The result was a raft of landmark models. Some took the ‘form’ case shapes of old, enlarged them and filled them with interesting, usually useful, complications. Others majored on the playful, with eye-poppingly colourful dials and wacky mechanisms. Within five years, the site was producing more than 5,000 watches annually.

It’s a hackneyed term, but many models could only be described as ‘instant classics’, both due to their finish and functionality as well as their elegant aesthetic. There was the brilliant Master Banker that displayed three time zones simultaneously, each individually adjusted by a single crown; the Double Faced Chronograph with split-seconds, hours and minutes on one dial and pulsimetric, tachymetric and telemetric scales on the reverse; the Cintree Curvex Magnum, with its curved case and dial and exquisite, hand-wound chronograph movement.

And then there was the mad stuff. The mind-boggling, multi-coloured Crazy Hours, with its jumbled numbers and an hour hand that flicked back and forth around the dial, knowing where to go because Muller had made a suitably crazy movement to drive it. 

He was also at the vanguard of the wrist-dragging behemoth watch, with models such as the 46mm Conquistador King, setting the bar ever higher for rivals in the field of haute horlogerie.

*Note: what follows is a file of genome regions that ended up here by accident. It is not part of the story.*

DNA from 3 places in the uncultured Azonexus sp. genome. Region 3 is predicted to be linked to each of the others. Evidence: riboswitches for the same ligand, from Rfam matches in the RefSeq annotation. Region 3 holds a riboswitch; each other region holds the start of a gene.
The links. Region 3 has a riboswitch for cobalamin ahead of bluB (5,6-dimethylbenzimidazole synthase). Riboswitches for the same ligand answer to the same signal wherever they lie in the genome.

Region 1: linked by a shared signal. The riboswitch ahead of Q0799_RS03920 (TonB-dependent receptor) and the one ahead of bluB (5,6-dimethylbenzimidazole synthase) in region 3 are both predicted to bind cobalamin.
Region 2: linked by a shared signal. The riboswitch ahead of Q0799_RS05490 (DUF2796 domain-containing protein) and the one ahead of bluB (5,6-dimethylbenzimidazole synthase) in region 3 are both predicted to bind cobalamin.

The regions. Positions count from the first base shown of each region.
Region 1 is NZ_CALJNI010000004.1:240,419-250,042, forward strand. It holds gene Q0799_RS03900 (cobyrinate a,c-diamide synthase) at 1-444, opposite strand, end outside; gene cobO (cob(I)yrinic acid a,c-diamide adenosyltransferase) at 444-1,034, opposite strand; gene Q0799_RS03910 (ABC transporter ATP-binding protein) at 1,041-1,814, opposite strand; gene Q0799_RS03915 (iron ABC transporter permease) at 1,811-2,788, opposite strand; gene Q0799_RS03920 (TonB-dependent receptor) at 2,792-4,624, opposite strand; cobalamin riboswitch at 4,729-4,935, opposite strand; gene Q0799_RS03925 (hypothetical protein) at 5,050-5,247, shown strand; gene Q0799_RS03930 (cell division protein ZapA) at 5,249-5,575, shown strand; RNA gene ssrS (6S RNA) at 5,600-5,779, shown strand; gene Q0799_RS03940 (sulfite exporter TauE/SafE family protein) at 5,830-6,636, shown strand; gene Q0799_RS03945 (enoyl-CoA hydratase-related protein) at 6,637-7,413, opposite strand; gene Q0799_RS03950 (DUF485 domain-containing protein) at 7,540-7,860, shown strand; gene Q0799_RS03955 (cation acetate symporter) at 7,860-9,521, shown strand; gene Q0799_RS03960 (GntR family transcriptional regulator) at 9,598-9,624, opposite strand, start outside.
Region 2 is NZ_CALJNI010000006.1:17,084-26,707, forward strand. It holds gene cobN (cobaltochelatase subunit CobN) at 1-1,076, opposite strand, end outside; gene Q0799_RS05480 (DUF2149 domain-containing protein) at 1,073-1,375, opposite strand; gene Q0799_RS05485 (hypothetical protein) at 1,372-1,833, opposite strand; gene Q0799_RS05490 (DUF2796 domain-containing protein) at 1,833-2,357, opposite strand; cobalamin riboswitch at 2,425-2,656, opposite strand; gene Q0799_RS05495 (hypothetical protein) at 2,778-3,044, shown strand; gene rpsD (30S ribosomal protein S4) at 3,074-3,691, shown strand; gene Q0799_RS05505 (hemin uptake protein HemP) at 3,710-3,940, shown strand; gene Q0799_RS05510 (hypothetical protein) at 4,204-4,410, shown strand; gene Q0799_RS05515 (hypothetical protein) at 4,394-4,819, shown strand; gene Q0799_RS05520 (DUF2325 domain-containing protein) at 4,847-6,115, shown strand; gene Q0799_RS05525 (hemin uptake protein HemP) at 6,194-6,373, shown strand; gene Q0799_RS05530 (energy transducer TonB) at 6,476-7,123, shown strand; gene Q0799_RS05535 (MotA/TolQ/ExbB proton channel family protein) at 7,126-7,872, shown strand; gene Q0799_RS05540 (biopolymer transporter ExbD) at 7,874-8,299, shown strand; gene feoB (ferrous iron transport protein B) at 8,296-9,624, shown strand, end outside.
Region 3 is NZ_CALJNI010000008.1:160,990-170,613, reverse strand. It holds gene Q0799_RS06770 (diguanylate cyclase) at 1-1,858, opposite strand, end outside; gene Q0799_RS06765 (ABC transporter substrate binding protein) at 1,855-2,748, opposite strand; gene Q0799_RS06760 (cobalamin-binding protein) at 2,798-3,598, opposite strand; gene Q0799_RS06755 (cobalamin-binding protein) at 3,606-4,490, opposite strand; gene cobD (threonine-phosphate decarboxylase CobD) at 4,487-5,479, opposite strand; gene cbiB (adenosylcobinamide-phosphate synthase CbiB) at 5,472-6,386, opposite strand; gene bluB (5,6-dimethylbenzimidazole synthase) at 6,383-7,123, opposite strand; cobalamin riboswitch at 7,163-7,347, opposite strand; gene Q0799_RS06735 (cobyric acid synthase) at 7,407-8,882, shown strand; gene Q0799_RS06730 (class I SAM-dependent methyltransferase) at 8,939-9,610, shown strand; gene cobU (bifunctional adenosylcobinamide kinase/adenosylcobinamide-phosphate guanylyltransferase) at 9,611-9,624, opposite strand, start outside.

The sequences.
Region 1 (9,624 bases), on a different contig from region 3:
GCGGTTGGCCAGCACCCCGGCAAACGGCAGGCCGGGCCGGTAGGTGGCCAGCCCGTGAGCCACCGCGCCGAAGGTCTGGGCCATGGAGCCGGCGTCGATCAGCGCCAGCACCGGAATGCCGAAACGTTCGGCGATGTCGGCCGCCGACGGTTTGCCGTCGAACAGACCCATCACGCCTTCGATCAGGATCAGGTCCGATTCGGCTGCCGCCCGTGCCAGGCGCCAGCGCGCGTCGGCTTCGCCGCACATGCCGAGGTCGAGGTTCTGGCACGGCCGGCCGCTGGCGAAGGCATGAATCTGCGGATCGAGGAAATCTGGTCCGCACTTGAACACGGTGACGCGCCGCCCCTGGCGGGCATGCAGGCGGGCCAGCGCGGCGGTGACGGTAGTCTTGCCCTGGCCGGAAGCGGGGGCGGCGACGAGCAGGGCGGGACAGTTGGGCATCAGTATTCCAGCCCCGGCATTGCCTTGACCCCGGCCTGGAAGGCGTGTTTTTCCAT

Back in 1992, the self-styled ‘Master of Complications’ crammed 15 functions into a wristwatch, more than had ever been seen, and proceeded to create a new record virtually every year for the following decade.

Franck Muller's famous following

4franck Muller Elton John Tytp4w Alamy
Customised Franck Muller watch from Elton John's personal archive; photography by Alamy

Franck Muller's famous following

More by accident than design, the timing of Muller’s emergence onto the watch scene was impeccable. His new way of doing things, his pursuit of excellence and his high prices coincided perfectly with a seismic shift that thrust luxury watch ownership into the limelight. As the original celebrity watchmaker, Muller more or less had the stage to himself.

He was once described as ‘the Picasso of watches’ by early adopter Elton John, behind whom queued a firmament of famous patrons, ranging from Arnold Schwarzenegger, Cristiano Ronaldo and David Beckham to Kim Kardashian, Kanye West and Floyd Mayweather (to name but a very few).

The single atelier in sleepy Genthod expanded into what’s now called ‘Watchland’ – vast, modern, light-filled buildings set across a large, valuable estate. And then things changed. In 2003, there was speculation about a falling out between Muller and the brand’s CEO Vartan Sirmakes, followed by an announcement that Sirmakes would be taking the reins of the company.

While Franck Muller the brand survives and thrives without its namesake, his legacy is huge. Consider, for example, that when Muller set-up his atelier, Richard Mille was almost a decade from being founded, Roger Dubuis was still working for Patek Philippe and Hublot’s signature Big Bang wouldn’t materialise for another 14 years.

It was a wild ride, Franck – and you sure left your mark.